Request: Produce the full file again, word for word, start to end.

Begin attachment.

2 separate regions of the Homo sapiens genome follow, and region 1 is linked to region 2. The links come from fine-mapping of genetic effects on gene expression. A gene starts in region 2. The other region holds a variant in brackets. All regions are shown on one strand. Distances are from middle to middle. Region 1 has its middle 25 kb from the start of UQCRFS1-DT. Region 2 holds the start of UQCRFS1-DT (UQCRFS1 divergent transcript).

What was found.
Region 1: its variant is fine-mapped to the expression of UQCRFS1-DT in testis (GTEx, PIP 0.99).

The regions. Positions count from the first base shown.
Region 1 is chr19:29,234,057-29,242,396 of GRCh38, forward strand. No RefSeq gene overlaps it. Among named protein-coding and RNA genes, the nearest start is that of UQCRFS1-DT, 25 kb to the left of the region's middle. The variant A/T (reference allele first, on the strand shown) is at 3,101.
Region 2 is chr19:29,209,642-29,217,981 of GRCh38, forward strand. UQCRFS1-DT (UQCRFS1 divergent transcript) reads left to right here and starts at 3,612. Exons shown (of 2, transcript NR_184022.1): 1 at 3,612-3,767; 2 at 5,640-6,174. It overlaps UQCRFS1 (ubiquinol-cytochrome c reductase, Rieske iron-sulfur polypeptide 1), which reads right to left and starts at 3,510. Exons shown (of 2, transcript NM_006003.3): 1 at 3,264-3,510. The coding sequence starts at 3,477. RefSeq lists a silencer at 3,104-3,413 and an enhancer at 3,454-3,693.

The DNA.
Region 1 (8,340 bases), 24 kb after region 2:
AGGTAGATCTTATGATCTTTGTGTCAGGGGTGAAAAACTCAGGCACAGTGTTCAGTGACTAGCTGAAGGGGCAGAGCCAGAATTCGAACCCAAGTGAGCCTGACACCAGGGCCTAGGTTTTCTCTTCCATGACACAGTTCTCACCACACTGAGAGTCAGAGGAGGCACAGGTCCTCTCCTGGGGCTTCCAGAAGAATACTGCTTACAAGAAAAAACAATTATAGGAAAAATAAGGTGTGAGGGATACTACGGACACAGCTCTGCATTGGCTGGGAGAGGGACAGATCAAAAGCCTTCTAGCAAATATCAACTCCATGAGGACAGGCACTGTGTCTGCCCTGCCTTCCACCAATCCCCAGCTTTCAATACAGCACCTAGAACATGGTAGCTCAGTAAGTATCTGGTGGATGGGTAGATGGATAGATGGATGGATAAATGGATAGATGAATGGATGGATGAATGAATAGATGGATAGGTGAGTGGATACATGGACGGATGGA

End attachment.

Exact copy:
2 separate regions of the Homo sapiens genome follow, and region 1 is linked to region 2. The links come from fine-mapping of genetic effects on gene expression. A gene starts in region 2. The other region holds a variant in brackets. All regions are shown on one strand. Distances are from middle to middle. Region 1 has its middle 25 kb from the start of UQCRFS1-DT. Region 2 holds the start of UQCRFS1-DT (UQCRFS1 divergent transcript).

What was found.
Region 1: its variant is fine-mapped to the expression of UQCRFS1-DT in testis (GTEx, PIP 0.99).

The regions. Positions count from the first base shown.
Region 1 is chr19:29,234,057-29,242,396 of GRCh38, forward strand. No RefSeq gene overlaps it. Among named protein-coding and RNA genes, the nearest start is that of UQCRFS1-DT, 25 kb to the left of the region's middle. The variant A/T (reference allele first, on the strand shown) is at 3,101.
Region 2 is chr19:29,209,642-29,217,981 of GRCh38, forward strand. UQCRFS1-DT (UQCRFS1 divergent transcript) reads left to right here and starts at 3,612. Exons shown (of 2, transcript NR_184022.1): 1 at 3,612-3,767; 2 at 5,640-6,174. It overlaps UQCRFS1 (ubiquinol-cytochrome c reductase, Rieske iron-sulfur polypeptide 1), which reads right to left and starts at 3,510. Exons shown (of 2, transcript NM_006003.3): 1 at 3,264-3,510. The coding sequence starts at 3,477. RefSeq lists a silencer at 3,104-3,413 and an enhancer at 3,454-3,693.

The DNA.
Region 1 (8,340 bases), 24 kb after region 2:
AGGTAGATCTTATGATCTTTGTGTCAGGGGTGAAAAACTCAGGCACAGTGTTCAGTGACTAGCTGAAGGGGCAGAGCCAGAATTCGAACCCAAGTGAGCCTGACACCAGGGCCTAGGTTTTCTCTTCCATGACACAGTTCTCACCACACTGAGAGTCAGAGGAGGCACAGGTCCTCTCCTGGGGCTTCCAGAAGAATACTGCTTACAAGAAAAAACAATTATAGGAAAAATAAGGTGTGAGGGATACTACGGACACAGCTCTGCATTGGCTGGGAGAGGGACAGATCAAAAGCCTTCTAGCAAATATCAACTCCATGAGGACAGGCACTGTGTCTGCCCTGCCTTCCACCAATCCCCAGCTTTCAATACAGCACCTAGAACATGGTAGCTCAGTAAGTATCTGGTGGATGGGTAGATGGATAGATGGATGGATAAATGGATAGATGAATGGATGGATGAATGAATAGATGGATAGGTGAGTGGATACATGGACGGATGGA